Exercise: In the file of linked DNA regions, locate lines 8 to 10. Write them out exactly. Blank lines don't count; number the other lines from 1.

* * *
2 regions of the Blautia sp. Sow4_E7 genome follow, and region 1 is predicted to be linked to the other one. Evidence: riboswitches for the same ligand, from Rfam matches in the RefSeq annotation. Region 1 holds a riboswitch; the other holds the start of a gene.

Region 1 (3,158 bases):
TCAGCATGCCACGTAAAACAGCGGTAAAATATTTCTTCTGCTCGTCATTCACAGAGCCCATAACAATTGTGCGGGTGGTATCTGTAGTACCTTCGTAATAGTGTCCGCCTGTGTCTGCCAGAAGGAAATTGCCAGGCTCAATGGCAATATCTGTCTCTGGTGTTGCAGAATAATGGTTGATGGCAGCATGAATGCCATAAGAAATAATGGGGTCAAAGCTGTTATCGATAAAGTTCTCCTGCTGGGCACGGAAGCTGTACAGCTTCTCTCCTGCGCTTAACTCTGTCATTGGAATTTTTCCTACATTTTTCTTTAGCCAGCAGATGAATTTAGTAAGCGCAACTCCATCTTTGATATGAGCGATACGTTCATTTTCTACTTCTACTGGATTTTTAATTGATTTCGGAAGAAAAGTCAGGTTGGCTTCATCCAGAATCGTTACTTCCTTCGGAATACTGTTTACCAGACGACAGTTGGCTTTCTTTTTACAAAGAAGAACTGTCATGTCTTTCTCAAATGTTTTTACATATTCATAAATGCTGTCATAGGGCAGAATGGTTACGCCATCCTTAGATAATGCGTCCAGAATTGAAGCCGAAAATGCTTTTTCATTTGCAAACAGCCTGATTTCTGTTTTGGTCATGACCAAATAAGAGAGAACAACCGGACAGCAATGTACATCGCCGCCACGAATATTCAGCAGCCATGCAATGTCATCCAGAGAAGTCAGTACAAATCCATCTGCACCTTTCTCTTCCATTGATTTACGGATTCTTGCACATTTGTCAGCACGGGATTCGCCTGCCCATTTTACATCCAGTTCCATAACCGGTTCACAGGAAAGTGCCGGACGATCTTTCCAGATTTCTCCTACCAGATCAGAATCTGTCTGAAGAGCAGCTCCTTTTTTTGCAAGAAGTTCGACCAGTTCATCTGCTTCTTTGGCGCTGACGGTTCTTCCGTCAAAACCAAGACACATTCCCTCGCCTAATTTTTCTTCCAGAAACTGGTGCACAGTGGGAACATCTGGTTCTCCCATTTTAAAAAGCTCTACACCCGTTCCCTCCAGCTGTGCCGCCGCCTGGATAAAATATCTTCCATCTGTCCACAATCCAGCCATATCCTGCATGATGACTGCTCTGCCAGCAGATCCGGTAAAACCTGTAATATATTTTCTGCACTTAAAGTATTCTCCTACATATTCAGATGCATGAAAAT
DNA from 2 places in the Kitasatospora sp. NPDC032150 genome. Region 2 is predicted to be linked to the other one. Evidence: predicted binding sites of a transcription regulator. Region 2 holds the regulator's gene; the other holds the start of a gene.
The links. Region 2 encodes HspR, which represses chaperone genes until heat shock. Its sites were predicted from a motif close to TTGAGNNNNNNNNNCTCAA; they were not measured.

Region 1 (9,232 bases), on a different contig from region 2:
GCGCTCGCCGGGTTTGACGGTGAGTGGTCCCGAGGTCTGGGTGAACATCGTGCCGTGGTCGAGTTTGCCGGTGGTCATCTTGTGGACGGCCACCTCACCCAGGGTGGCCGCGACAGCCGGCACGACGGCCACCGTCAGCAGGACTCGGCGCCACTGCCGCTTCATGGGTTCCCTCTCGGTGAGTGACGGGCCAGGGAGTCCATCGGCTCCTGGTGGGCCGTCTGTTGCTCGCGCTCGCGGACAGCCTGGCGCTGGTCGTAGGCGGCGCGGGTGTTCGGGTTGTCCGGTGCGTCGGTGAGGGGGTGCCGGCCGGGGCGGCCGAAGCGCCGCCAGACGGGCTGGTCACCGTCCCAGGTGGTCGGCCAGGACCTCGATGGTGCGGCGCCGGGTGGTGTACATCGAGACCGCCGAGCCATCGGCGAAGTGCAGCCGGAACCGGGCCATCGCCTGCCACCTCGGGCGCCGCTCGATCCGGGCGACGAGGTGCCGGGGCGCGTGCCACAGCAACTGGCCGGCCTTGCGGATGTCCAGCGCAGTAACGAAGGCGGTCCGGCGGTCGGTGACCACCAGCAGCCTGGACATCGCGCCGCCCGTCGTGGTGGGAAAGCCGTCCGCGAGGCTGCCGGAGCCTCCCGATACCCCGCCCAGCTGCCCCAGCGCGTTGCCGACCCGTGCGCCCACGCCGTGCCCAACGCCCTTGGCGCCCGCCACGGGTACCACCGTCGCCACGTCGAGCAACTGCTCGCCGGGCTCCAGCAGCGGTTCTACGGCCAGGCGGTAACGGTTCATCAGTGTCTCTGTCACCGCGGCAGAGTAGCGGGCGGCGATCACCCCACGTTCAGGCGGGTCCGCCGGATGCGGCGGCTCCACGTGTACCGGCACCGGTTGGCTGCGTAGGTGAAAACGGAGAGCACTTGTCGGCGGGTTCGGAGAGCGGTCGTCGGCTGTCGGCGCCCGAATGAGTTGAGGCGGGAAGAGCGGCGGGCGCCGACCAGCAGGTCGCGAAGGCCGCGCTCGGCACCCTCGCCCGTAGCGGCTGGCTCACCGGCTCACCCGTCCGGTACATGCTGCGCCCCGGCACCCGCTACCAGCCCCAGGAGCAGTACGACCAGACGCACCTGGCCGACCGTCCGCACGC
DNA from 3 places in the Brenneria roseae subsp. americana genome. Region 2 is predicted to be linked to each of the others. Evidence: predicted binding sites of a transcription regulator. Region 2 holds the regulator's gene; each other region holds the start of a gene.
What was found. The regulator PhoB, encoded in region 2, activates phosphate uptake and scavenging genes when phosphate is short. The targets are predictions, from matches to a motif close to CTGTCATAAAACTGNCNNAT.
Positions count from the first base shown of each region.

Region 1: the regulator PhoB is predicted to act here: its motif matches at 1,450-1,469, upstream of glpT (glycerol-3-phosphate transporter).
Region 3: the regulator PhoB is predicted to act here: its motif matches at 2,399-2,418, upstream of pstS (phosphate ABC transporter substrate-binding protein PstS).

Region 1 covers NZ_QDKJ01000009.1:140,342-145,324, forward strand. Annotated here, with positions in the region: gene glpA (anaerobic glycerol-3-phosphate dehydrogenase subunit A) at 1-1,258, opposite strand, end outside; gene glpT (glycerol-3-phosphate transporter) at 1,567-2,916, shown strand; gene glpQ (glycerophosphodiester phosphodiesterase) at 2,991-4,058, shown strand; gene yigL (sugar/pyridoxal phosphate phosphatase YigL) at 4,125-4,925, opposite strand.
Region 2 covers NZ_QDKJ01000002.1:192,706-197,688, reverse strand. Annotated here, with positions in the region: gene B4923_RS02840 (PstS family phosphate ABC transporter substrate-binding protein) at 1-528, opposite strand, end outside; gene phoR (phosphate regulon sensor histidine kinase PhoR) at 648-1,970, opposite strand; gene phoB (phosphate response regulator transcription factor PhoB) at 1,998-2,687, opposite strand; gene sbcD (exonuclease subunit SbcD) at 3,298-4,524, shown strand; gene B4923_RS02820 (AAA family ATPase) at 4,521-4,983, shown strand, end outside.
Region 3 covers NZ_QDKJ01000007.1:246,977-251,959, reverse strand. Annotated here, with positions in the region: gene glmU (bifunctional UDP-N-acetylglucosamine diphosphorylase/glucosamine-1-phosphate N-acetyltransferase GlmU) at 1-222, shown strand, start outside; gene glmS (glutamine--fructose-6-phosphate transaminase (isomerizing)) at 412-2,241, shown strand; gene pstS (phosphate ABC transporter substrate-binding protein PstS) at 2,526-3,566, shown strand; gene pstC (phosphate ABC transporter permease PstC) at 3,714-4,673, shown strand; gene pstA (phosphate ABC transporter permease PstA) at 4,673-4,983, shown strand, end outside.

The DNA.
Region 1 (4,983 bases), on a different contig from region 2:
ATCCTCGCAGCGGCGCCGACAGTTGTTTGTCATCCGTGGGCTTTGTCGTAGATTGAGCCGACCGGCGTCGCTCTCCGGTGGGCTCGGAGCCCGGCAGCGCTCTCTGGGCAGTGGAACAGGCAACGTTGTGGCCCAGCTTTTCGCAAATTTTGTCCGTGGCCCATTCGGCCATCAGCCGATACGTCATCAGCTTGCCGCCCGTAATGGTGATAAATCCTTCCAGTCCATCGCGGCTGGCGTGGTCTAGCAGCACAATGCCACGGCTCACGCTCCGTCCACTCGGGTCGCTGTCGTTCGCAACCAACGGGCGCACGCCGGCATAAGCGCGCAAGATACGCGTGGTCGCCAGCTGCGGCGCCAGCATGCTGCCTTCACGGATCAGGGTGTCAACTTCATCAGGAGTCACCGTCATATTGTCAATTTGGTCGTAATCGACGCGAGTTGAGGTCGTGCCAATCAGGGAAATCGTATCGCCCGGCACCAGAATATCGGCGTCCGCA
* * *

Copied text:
DNA from 3 places in the Brenneria roseae subsp. americana genome. Region 2 is predicted to be linked to each of the others. Evidence: predicted binding sites of a transcription regulator. Region 2 holds the regulator's gene; each other region holds the start of a gene.
What was found. The regulator PhoB, encoded in region 2, activates phosphate uptake and scavenging genes when phosphate is short. The targets are predictions, from matches to a motif close to CTGTCATAAAACTGNCNNAT.
Positions count from the first base shown of each region.